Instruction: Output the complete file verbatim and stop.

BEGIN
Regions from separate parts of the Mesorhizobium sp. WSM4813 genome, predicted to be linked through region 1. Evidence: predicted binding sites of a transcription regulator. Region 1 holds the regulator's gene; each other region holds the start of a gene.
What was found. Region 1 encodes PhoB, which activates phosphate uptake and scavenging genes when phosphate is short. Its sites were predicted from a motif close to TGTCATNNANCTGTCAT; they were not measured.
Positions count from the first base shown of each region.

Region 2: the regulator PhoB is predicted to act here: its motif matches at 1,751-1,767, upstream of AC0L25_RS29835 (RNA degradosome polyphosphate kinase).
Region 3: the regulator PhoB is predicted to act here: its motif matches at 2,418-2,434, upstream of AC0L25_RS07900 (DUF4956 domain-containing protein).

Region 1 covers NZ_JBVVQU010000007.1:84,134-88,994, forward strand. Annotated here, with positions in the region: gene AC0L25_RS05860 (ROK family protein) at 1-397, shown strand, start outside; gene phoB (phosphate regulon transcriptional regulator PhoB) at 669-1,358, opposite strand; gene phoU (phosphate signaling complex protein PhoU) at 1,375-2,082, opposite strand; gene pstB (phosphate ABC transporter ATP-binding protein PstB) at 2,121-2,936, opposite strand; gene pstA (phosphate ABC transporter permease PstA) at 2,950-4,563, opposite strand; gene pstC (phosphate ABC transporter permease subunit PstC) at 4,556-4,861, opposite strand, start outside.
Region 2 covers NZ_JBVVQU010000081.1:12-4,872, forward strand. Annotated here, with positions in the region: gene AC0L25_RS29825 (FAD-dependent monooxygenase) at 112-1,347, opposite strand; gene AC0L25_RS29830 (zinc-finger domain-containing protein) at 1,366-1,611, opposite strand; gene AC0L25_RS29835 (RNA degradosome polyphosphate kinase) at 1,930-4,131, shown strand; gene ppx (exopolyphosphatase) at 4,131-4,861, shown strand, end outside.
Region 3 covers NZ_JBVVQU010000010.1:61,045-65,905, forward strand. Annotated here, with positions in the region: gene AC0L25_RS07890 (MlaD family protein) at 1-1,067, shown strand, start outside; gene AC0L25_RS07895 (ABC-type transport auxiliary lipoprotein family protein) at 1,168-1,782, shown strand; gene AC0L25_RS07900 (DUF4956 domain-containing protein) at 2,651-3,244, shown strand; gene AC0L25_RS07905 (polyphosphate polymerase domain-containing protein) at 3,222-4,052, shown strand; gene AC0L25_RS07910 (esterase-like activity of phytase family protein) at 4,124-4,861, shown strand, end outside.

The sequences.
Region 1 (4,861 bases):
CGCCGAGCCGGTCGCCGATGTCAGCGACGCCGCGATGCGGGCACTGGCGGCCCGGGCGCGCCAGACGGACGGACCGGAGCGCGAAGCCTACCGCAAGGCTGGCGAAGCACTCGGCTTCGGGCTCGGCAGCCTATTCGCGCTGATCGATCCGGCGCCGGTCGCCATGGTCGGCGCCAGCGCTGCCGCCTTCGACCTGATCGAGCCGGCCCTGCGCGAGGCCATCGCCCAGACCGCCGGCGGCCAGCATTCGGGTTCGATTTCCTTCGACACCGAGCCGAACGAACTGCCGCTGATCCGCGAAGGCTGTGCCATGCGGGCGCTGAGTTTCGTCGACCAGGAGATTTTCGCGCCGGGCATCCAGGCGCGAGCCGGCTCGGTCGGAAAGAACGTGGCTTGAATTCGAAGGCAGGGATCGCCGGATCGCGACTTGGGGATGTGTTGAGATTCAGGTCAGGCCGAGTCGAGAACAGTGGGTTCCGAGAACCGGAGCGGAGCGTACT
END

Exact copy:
Regions from separate parts of the Mesorhizobium sp. WSM4813 genome, predicted to be linked through region 1. Evidence: predicted binding sites of a transcription regulator. Region 1 holds the regulator's gene; each other region holds the start of a gene.
What was found. Region 1 encodes PhoB, which activates phosphate uptake and scavenging genes when phosphate is short. Its sites were predicted from a motif close to TGTCATNNANCTGTCAT; they were not measured.
Positions count from the first base shown of each region.

Region 2: the regulator PhoB is predicted to act here: its motif matches at 1,751-1,767, upstream of AC0L25_RS29835 (RNA degradosome polyphosphate kinase).
Region 3: the regulator PhoB is predicted to act here: its motif matches at 2,418-2,434, upstream of AC0L25_RS07900 (DUF4956 domain-containing protein).

Region 1 covers NZ_JBVVQU010000007.1:84,134-88,994, forward strand. Annotated here, with positions in the region: gene AC0L25_RS05860 (ROK family protein) at 1-397, shown strand, start outside; gene phoB (phosphate regulon transcriptional regulator PhoB) at 669-1,358, opposite strand; gene phoU (phosphate signaling complex protein PhoU) at 1,375-2,082, opposite strand; gene pstB (phosphate ABC transporter ATP-binding protein PstB) at 2,121-2,936, opposite strand; gene pstA (phosphate ABC transporter permease PstA) at 2,950-4,563, opposite strand; gene pstC (phosphate ABC transporter permease subunit PstC) at 4,556-4,861, opposite strand, start outside.
Region 2 covers NZ_JBVVQU010000081.1:12-4,872, forward strand. Annotated here, with positions in the region: gene AC0L25_RS29825 (FAD-dependent monooxygenase) at 112-1,347, opposite strand; gene AC0L25_RS29830 (zinc-finger domain-containing protein) at 1,366-1,611, opposite strand; gene AC0L25_RS29835 (RNA degradosome polyphosphate kinase) at 1,930-4,131, shown strand; gene ppx (exopolyphosphatase) at 4,131-4,861, shown strand, end outside.
Region 3 covers NZ_JBVVQU010000010.1:61,045-65,905, forward strand. Annotated here, with positions in the region: gene AC0L25_RS07890 (MlaD family protein) at 1-1,067, shown strand, start outside; gene AC0L25_RS07895 (ABC-type transport auxiliary lipoprotein family protein) at 1,168-1,782, shown strand; gene AC0L25_RS07900 (DUF4956 domain-containing protein) at 2,651-3,244, shown strand; gene AC0L25_RS07905 (polyphosphate polymerase domain-containing protein) at 3,222-4,052, shown strand; gene AC0L25_RS07910 (esterase-like activity of phytase family protein) at 4,124-4,861, shown strand, end outside.

The sequences.
Region 1 (4,861 bases):
CGCCGAGCCGGTCGCCGATGTCAGCGACGCCGCGATGCGGGCACTGGCGGCCCGGGCGCGCCAGACGGACGGACCGGAGCGCGAAGCCTACCGCAAGGCTGGCGAAGCACTCGGCTTCGGGCTCGGCAGCCTATTCGCGCTGATCGATCCGGCGCCGGTCGCCATGGTCGGCGCCAGCGCTGCCGCCTTCGACCTGATCGAGCCGGCCCTGCGCGAGGCCATCGCCCAGACCGCCGGCGGCCAGCATTCGGGTTCGATTTCCTTCGACACCGAGCCGAACGAACTGCCGCTGATCCGCGAAGGCTGTGCCATGCGGGCGCTGAGTTTCGTCGACCAGGAGATTTTCGCGCCGGGCATCCAGGCGCGAGCCGGCTCGGTCGGAAAGAACGTGGCTTGAATTCGAAGGCAGGGATCGCCGGATCGCGACTTGGGGATGTGTTGAGATTCAGGTCAGGCCGAGTCGAGAACAGTGGGTTCCGAGAACCGGAGCGGAGCGTACT